You remember that the Apostle Paul is the one who crafted the most complex and coherent of theological arguments in Romans. And the Apostle Paul is the one who created the beautiful ode to love in I Corinthians (though it had nothing to do with marriage). Paul made those list of spiritual gifts and the sins of the flesh and the fruit of the spirit. And he so artfully describes his own struggle, and his own faith, and his own conversion. In the annals of New Testament criticism, scholars have debated whether Paul wrote Ephesians or whether it was one his followers. Here this morning the intrigue is much simpler. It’s about these awkward, dropped in, abrupt, urgent, parenthetical few words that ought to at least give us pause. By grace you have been saved.
Presbyterians have forever run their meetings and process discussions and decision-making by Robert’s Rules. When calling for the vote, the moderator says, “All in favor, please say, ‘Aye.’” It’s a simple way to offer an affirmation, to say yes. “Aye.” It’s a common answer in a crossword puzzle that links saying yes with Scottish, Celtic heritage. There’s nothing like several weeks on the Island of Islay in Scotland to change forever how you think, how you hear, how you experience a simple “aye.” To say that it is a common expression among those we talked to on Islay would be an understatement. To conclude that it is a synonym for “yes” is just not enough. It is “yes” and “excuse me” and “you bet” and “of course” and “what” and “awesome” and “dude” and “mate” and “I can help you” and “over here” and “please” and “thank you” all rolled into one. Whenever I was struggling to understand in a conversation after church or at the pub or in the checkout line, I always knew what someone meant when they said “aye”… even though it means so much and so many things. Maybe I’m all wrong but it seems like an expression that comes from a deeper place, deeper within, deeper in culture, deeper in context.
I was standing with the funeral director next to the open grave as the bap piper started to play. He had led us from the church up the hill to the cemetery as we followed the casket. Now the committal was finished and he was playing again as folks shared hugs and tears all around. He was a very young piper and close to the family. I learned later it was his first time playing at a funeral. As I watched and listened, I realized he was crying. He was playing the bagpipes through tears. I said to the funeral director in a soft voice, “Have you ever seen a piper cry like that?” He shook his head no, never took his eyes off the young man, never looked at me, and said, “Aye.” It was like he was saying “my, my, my” or “Lord have mercy.” Aye.
God, who is rich in mercy, out of the great love with which God loved us even when we were dead through our trespasses, made us alive together with Christ — by grace you have been saved – and raised us up with him and seated us with him in the heavenly places in Christ Jesus. An affirmation for Paul that wells up inside, comes from deeper, ignores the rules of grammar. Rather than blurting it out, or sneaking it in or dropping the mic, what if it’s more like a surprising groan, a kind of guttural affirmation about God’s love and mercy that comes from deep within, one of those expressions that leaves the lips and someone says, “You know I can hear you, right?” By grace you have been saved. Kind of prayer-like. Aye.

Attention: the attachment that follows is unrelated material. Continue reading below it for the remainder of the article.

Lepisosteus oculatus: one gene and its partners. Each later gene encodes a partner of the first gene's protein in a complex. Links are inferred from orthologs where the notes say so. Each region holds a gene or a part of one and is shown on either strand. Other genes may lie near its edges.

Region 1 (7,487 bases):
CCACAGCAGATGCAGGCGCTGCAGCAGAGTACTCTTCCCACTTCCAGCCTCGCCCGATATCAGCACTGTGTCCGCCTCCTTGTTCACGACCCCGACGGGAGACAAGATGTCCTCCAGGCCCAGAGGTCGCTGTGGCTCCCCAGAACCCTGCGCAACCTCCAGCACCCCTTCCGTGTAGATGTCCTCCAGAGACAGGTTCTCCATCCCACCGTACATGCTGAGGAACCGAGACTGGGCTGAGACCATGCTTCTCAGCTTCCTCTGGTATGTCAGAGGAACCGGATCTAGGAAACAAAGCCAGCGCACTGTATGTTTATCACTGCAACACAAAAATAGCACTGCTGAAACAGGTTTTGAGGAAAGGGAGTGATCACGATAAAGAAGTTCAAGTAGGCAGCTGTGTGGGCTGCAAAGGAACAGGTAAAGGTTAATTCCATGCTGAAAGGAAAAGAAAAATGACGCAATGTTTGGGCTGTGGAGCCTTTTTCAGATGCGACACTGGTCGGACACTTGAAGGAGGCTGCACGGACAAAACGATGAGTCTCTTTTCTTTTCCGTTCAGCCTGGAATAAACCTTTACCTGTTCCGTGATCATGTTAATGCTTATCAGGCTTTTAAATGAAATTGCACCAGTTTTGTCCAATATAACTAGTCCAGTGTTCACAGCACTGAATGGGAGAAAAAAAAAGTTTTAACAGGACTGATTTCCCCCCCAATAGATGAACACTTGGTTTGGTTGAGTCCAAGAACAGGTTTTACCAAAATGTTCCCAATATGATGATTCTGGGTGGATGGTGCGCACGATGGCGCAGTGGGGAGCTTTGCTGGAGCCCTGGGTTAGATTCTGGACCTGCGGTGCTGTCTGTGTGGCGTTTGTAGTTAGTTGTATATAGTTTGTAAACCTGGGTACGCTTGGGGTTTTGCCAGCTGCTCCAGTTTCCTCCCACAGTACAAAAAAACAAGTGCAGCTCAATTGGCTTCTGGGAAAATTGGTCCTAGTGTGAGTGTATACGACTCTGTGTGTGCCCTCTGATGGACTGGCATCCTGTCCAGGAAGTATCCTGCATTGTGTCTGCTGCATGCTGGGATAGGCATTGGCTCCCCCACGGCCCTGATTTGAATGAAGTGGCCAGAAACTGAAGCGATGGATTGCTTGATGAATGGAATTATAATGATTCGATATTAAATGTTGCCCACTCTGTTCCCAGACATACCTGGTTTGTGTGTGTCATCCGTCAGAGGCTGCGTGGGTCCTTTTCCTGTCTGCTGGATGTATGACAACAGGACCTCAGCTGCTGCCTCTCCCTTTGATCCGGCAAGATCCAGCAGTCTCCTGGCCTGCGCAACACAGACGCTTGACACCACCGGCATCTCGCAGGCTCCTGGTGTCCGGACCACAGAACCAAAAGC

Princeton, West Windsor, Montgomery, Bucks County, the University, the Seminary. Maybe you haven’t noticed, but you and I live in communities where there is no shortage of opinion about pretty much everything. When we first moved to Princeton, I coached Little League with a guy who told me “Princeton is a town where people have lots of opinions and the time and inclination to express them.” Most of us, if we’re honest, fit right in. And we could all benefit from a rule-breaking, grammar-shaking reminder that it is only by God’s grace, that it is nothing other than God’s grace, that without God’s grace… by grace you have been saved. Aye.
It’s not only the new students around here that bask in the glow of an admissions office stamp of approval. Every one of us walks the campus of our lives trying to be smart enough, rich enough, connected enough, fit enough, hip enough, liberal enough, conservative enough, organic enough. We could all benefit from an abrupt, guttural reminder that it is only by God’s grace, that it is nothing other than God’s grace, that without God’s grace… by grace you have been saved. Aye.
An urgent, interrupting, intrusive, disturbing, awkward groan that attests to God’s mercy and love for you. You don’t have to understand it, or figure it out, or explain it. You don’t have to be right, or particularly pious, or sign on the dotted line of beliefs A to Z. For we are what God has made us, created in Christ Jesus for good works, which God prepared beforehand to be our way of life. You and I, living to God’ glory. And it is only by God’s grace, it is nothing other than God’s grace, without God’s grace… by grace you have been saved. Aye.
© 2016 Nassau Presbyterian Church